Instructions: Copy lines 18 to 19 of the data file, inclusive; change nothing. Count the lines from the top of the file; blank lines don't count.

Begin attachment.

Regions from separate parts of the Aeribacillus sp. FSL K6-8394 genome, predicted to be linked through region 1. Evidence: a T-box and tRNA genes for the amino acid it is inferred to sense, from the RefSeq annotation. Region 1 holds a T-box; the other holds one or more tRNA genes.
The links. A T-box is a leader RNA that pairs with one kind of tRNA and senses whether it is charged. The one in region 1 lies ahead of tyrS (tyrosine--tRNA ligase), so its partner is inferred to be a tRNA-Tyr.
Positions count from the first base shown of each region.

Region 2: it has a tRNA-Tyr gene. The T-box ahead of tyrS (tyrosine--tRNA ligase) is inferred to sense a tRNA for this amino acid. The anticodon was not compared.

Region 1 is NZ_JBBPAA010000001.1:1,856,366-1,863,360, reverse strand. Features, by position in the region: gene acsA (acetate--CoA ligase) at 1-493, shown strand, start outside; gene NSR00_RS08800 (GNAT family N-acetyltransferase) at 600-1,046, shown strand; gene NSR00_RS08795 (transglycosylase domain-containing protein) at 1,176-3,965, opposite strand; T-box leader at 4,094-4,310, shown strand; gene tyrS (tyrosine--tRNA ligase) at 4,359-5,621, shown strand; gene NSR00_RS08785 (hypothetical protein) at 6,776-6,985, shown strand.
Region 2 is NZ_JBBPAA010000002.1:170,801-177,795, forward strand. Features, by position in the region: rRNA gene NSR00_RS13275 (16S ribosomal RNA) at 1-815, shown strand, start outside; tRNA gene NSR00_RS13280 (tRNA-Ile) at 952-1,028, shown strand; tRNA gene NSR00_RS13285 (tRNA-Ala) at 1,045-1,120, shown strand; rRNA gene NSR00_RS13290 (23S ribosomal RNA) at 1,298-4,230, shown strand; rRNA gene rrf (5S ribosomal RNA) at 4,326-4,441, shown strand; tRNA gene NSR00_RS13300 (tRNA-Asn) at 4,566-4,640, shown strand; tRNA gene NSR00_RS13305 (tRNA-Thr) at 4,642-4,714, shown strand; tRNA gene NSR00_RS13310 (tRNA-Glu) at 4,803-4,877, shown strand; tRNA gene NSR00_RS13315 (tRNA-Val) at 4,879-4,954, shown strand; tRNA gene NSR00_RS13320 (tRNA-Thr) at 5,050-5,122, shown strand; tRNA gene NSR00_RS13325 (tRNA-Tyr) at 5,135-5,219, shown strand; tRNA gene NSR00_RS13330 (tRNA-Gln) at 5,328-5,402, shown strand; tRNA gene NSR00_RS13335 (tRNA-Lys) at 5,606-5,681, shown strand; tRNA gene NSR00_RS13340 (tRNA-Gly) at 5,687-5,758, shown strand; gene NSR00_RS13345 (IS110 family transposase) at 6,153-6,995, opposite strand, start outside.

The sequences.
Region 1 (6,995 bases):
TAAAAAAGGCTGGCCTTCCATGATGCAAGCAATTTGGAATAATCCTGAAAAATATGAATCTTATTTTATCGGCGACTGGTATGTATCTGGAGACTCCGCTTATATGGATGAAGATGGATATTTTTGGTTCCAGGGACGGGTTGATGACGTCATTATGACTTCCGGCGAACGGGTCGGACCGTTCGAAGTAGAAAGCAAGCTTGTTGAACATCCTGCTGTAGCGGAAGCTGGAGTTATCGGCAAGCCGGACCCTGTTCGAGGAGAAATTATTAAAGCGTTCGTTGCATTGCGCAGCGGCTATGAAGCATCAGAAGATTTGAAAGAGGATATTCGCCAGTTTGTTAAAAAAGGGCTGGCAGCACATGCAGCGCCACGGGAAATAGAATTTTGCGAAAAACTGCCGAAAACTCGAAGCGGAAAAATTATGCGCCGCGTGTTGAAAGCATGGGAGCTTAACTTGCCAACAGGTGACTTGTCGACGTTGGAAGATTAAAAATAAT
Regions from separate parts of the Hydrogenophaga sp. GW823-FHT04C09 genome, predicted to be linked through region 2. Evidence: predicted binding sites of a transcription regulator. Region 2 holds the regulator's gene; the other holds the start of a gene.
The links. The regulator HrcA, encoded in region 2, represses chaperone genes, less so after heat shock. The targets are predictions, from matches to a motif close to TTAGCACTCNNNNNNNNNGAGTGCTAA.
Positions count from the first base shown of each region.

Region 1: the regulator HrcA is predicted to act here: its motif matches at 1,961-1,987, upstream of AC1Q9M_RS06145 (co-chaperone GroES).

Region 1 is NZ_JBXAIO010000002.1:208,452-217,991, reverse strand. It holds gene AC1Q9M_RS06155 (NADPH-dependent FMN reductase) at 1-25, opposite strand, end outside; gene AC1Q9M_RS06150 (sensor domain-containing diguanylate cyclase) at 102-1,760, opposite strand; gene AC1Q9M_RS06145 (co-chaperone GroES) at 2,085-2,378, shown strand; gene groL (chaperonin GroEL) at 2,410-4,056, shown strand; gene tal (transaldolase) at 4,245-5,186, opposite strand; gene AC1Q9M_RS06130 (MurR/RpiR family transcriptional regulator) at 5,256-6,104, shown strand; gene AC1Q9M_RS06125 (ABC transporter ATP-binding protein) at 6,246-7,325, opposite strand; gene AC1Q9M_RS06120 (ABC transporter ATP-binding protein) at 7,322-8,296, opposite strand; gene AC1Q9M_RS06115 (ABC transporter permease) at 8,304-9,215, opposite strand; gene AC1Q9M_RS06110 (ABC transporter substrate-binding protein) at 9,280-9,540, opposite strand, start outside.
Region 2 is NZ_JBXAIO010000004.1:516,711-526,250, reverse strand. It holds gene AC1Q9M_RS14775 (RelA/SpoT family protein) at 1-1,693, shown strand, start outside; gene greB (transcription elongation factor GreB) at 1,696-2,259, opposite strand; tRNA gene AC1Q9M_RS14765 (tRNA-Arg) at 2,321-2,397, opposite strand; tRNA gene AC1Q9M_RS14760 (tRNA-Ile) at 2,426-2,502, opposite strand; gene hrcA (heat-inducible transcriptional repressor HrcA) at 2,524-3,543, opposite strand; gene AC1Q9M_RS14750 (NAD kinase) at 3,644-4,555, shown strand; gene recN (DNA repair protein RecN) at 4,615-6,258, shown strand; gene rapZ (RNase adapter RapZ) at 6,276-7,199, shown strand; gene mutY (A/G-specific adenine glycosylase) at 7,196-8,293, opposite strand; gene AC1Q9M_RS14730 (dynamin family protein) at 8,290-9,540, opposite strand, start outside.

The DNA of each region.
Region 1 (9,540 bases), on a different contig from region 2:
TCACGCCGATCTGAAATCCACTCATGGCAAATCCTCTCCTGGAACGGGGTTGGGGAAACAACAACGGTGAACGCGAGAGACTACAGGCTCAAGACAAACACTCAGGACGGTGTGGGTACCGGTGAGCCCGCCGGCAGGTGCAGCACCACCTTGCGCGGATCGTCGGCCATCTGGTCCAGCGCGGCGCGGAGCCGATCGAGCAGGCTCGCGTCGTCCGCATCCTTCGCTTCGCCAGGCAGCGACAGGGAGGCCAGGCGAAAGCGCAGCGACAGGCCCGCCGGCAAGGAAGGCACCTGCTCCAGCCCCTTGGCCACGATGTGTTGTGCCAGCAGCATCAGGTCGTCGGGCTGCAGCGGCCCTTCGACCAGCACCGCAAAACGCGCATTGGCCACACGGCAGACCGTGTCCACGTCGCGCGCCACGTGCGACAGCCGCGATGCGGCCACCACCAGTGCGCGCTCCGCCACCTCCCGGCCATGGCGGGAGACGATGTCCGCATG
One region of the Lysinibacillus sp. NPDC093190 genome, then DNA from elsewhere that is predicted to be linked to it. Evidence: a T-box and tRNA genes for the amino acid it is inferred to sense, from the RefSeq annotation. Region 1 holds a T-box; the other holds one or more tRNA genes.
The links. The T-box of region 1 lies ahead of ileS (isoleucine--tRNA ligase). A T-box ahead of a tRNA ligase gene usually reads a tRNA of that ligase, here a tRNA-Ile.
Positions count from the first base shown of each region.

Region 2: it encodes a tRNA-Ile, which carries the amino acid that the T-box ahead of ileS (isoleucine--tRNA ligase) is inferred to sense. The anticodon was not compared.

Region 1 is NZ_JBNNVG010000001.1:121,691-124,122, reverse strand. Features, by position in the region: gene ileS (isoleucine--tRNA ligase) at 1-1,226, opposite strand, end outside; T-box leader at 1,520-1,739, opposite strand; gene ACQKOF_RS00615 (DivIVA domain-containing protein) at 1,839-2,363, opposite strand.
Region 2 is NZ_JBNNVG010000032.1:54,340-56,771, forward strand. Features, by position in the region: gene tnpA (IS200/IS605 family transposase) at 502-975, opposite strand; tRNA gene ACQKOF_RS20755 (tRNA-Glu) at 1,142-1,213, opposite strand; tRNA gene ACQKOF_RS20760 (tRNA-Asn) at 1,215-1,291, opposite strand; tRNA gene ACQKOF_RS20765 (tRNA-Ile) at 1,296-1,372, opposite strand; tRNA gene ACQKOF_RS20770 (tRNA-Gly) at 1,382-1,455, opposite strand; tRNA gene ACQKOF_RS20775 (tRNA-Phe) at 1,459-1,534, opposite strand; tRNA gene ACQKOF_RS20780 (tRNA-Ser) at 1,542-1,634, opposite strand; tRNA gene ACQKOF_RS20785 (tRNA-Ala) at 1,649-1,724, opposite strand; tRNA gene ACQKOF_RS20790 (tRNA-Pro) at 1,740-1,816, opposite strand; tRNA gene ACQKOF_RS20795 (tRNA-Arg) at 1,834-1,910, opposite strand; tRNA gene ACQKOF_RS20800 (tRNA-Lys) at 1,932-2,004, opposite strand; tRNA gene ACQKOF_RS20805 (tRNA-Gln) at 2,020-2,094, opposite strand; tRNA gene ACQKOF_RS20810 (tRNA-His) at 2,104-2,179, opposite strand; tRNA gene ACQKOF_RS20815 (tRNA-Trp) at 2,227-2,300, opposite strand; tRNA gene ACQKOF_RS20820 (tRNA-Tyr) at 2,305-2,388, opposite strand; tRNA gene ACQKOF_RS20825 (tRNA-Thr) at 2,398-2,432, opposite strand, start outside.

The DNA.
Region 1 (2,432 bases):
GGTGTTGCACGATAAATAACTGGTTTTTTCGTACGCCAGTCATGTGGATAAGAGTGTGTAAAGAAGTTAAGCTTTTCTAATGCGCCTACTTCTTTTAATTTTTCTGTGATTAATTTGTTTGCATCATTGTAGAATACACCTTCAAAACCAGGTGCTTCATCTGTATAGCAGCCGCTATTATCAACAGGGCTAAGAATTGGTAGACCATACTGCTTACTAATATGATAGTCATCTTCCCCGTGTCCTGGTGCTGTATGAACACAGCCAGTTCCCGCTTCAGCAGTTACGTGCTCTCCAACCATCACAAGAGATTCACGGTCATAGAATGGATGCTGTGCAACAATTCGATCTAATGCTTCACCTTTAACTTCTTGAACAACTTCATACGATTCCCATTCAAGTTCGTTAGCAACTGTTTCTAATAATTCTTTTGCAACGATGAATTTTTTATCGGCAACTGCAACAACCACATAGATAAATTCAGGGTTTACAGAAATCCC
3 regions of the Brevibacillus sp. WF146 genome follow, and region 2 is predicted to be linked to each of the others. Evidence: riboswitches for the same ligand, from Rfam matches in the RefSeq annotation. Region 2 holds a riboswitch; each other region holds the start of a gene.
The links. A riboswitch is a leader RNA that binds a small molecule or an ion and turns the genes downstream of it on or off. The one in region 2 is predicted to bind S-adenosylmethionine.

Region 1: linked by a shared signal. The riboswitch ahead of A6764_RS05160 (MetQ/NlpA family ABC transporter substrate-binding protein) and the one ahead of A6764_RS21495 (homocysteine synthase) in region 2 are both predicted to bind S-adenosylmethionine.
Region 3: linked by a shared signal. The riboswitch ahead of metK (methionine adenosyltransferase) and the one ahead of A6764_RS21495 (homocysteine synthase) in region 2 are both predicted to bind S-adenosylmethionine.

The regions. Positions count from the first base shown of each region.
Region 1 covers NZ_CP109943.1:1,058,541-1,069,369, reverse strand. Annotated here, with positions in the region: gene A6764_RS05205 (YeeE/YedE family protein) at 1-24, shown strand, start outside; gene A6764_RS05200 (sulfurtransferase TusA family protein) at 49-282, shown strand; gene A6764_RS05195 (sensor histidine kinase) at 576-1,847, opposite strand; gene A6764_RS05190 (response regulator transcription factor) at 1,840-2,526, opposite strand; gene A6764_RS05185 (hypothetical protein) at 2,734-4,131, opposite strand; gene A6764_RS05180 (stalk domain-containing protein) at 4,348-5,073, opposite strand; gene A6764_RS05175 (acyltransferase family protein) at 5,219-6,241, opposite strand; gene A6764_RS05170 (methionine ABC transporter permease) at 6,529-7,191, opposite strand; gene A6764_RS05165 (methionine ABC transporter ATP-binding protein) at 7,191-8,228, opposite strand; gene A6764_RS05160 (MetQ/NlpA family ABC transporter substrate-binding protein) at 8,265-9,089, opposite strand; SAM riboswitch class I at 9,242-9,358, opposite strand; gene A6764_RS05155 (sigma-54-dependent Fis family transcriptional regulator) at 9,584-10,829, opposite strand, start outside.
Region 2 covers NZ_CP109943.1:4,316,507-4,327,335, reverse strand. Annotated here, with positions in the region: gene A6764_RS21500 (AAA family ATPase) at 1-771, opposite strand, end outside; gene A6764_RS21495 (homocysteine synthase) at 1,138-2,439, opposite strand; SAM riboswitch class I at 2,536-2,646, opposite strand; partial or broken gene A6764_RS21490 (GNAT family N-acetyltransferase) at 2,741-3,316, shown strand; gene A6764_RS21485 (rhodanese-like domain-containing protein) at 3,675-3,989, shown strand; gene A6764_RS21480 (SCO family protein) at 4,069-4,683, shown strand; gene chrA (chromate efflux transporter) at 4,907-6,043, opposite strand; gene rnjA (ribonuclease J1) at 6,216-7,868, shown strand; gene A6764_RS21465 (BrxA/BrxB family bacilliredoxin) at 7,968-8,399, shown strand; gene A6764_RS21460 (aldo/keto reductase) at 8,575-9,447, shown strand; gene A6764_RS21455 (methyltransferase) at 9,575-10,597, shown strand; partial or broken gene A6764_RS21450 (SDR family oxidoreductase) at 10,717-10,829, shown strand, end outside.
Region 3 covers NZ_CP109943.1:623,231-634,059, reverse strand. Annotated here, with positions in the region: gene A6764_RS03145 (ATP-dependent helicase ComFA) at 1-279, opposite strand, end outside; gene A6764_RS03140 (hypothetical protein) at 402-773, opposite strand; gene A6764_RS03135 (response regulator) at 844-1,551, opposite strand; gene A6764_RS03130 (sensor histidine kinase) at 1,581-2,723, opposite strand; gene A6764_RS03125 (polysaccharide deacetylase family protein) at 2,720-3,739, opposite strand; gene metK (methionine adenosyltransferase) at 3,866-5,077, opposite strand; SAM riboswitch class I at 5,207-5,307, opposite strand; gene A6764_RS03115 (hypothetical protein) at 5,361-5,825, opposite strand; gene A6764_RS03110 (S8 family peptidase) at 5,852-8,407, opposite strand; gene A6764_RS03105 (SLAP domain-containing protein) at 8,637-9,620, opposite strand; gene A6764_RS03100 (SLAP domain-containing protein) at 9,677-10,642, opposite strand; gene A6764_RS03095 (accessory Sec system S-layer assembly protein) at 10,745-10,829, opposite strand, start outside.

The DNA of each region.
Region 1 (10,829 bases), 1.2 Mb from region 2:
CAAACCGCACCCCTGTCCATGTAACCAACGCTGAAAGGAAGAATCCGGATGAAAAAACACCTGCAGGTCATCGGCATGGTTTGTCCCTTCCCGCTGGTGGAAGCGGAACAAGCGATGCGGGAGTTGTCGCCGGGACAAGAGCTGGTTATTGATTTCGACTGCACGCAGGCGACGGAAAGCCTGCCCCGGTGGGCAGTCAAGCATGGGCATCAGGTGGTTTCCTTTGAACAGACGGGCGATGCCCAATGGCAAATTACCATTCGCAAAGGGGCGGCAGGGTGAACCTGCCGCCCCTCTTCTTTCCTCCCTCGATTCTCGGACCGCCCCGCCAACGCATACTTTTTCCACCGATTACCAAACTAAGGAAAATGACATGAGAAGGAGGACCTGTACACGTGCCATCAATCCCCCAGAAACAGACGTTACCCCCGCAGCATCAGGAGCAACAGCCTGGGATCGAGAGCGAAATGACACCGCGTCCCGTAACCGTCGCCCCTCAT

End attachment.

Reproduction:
TCACGCCGATCTGAAATCCACTCATGGCAAATCCTCTCCTGGAACGGGGTTGGGGAAACAACAACGGTGAACGCGAGAGACTACAGGCTCAAGACAAACACTCAGGACGGTGTGGGTACCGGTGAGCCCGCCGGCAGGTGCAGCACCACCTTGCGCGGATCGTCGGCCATCTGGTCCAGCGCGGCGCGGAGCCGATCGAGCAGGCTCGCGTCGTCCGCATCCTTCGCTTCGCCAGGCAGCGACAGGGAGGCCAGGCGAAAGCGCAGCGACAGGCCCGCCGGCAAGGAAGGCACCTGCTCCAGCCCCTTGGCCACGATGTGTTGTGCCAGCAGCATCAGGTCGTCGGGCTGCAGCGGCCCTTCGACCAGCACCGCAAAACGCGCATTGGCCACACGGCAGACCGTGTCCACGTCGCGCGCCACGTGCGACAGCCGCGATGCGGCCACCACCAGTGCGCGCTCCGCCACCTCCCGGCCATGGCGGGAGACGATGTCCGCATG
One region of the Lysinibacillus sp. NPDC093190 genome, then DNA from elsewhere that is predicted to be linked to it. Evidence: a T-box and tRNA genes for the amino acid it is inferred to sense, from the RefSeq annotation. Region 1 holds a T-box; the other holds one or more tRNA genes.